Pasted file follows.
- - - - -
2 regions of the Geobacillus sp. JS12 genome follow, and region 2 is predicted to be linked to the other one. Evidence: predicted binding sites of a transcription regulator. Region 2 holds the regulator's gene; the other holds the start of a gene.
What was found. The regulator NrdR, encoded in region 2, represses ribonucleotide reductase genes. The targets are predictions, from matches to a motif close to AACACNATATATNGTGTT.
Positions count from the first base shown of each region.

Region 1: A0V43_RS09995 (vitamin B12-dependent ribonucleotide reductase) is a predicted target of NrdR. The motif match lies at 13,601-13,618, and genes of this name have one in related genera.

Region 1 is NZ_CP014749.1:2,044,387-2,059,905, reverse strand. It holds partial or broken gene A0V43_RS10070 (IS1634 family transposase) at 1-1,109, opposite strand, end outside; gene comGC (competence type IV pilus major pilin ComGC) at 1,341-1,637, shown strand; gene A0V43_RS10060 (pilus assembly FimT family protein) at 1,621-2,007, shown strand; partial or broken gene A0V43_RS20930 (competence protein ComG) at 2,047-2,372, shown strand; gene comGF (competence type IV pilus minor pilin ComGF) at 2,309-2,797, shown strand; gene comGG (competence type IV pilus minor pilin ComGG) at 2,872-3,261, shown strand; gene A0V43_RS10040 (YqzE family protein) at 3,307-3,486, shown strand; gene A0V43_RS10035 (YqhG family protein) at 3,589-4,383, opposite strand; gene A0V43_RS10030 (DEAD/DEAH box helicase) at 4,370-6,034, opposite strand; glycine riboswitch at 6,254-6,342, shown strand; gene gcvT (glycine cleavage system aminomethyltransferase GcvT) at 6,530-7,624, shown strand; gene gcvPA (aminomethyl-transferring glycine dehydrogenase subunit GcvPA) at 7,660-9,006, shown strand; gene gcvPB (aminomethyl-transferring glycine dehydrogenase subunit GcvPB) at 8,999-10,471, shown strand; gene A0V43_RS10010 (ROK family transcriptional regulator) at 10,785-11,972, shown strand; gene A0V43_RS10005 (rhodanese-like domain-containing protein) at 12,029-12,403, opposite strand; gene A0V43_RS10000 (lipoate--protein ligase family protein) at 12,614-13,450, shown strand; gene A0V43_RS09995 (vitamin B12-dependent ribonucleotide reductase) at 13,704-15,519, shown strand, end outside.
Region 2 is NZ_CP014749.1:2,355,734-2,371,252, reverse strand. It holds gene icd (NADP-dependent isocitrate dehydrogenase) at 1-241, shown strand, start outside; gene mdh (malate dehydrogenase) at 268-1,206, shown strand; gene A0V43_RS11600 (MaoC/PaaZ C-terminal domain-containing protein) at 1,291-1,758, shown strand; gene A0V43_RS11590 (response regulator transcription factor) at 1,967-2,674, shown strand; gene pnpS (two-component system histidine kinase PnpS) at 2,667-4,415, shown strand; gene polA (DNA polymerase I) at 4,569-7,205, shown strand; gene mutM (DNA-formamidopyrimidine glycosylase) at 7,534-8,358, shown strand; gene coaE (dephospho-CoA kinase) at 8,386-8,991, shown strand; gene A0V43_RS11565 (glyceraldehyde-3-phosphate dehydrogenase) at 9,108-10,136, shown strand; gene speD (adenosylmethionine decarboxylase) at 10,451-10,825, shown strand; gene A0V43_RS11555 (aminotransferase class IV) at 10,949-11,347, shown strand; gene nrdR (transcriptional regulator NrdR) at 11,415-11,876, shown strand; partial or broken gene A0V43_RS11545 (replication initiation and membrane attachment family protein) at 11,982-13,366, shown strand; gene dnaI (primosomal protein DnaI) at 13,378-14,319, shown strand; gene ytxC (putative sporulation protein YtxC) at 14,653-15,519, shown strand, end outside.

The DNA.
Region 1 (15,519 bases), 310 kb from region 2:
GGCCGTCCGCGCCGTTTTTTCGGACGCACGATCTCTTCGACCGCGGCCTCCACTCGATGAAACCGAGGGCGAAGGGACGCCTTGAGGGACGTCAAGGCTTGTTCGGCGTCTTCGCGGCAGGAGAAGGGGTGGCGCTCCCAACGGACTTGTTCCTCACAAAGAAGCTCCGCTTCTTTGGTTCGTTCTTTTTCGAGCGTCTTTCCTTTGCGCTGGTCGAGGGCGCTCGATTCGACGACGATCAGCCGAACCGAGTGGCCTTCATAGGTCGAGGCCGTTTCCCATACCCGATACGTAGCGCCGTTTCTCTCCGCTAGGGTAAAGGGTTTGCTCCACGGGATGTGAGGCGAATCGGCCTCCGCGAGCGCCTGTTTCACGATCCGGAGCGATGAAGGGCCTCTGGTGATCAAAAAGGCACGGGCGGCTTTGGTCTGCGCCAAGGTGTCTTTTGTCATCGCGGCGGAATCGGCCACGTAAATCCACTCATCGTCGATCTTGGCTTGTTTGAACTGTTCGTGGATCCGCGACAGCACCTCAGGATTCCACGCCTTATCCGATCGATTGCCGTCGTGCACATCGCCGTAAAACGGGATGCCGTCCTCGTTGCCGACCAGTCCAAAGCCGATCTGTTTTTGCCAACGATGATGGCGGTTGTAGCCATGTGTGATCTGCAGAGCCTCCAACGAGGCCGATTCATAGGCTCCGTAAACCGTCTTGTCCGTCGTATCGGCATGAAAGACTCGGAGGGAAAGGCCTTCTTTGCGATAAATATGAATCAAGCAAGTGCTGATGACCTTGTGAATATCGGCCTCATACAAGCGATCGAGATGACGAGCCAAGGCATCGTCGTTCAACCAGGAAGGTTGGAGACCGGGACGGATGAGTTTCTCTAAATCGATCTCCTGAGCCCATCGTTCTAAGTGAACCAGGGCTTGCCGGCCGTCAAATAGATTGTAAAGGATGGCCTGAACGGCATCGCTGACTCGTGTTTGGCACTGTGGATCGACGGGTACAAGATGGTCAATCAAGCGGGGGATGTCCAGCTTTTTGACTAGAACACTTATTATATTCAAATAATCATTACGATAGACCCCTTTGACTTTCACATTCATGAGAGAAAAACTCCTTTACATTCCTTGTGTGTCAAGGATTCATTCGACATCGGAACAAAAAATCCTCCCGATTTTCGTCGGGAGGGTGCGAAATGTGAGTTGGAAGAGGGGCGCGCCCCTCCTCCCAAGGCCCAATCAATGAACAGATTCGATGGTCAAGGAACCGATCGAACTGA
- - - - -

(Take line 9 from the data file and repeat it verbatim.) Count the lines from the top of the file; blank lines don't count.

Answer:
GGCCGTCCGCGCCGTTTTTTCGGACGCACGATCTCTTCGACCGCGGCCTCCACTCGATGAAACCGAGGGCGAAGGGACGCCTTGAGGGACGTCAAGGCTTGTTCGGCGTCTTCGCGGCAGGAGAAGGGGTGGCGCTCCCAACGGACTTGTTCCTCACAAAGAAGCTCCGCTTCTTTGGTTCGTTCTTTTTCGAGCGTCTTTCCTTTGCGCTGGTCGAGGGCGCTCGATTCGACGACGATCAGCCGAACCGAGTGGCCTTCATAGGTCGAGGCCGTTTCCCATACCCGATACGTAGCGCCGTTTCTCTCCGCTAGGGTAAAGGGTTTGCTCCACGGGATGTGAGGCGAATCGGCCTCCGCGAGCGCCTGTTTCACGATCCGGAGCGATGAAGGGCCTCTGGTGATCAAAAAGGCACGGGCGGCTTTGGTCTGCGCCAAGGTGTCTTTTGTCATCGCGGCGGAATCGGCCACGTAAATCCACTCATCGTCGATCTTGGCTTGTTTGAACTGTTCGTGGATCCGCGACAGCACCTCAGGATTCCACGCCTTATCCGATCGATTGCCGTCGTGCACATCGCCGTAAAACGGGATGCCGTCCTCGTTGCCGACCAGTCCAAAGCCGATCTGTTTTTGCCAACGATGATGGCGGTTGTAGCCATGTGTGATCTGCAGAGCCTCCAACGAGGCCGATTCATAGGCTCCGTAAACCGTCTTGTCCGTCGTATCGGCATGAAAGACTCGGAGGGAAAGGCCTTCTTTGCGATAAATATGAATCAAGCAAGTGCTGATGACCTTGTGAATATCGGCCTCATACAAGCGATCGAGATGACGAGCCAAGGCATCGTCGTTCAACCAGGAAGGTTGGAGACCGGGACGGATGAGTTTCTCTAAATCGATCTCCTGAGCCCATCGTTCTAAGTGAACCAGGGCTTGCCGGCCGTCAAATAGATTGTAAAGGATGGCCTGAACGGCATCGCTGACTCGTGTTTGGCACTGTGGATCGACGGGTACAAGATGGTCAATCAAGCGGGGGATGTCCAGCTTTTTGACTAGAACACTTATTATATTCAAATAATCATTACGATAGACCCCTTTGACTTTCACATTCATGAGAGAAAAACTCCTTTACATTCCTTGTGTGTCAAGGATTCATTCGACATCGGAACAAAAAATCCTCCCGATTTTCGTCGGGAGGGTGCGAAATGTGAGTTGGAAGAGGGGCGCGCCCCTCCTCCCAAGGCCCAATCAATGAACAGATTCGATGGTCAAGGAACCGATCGAACTGA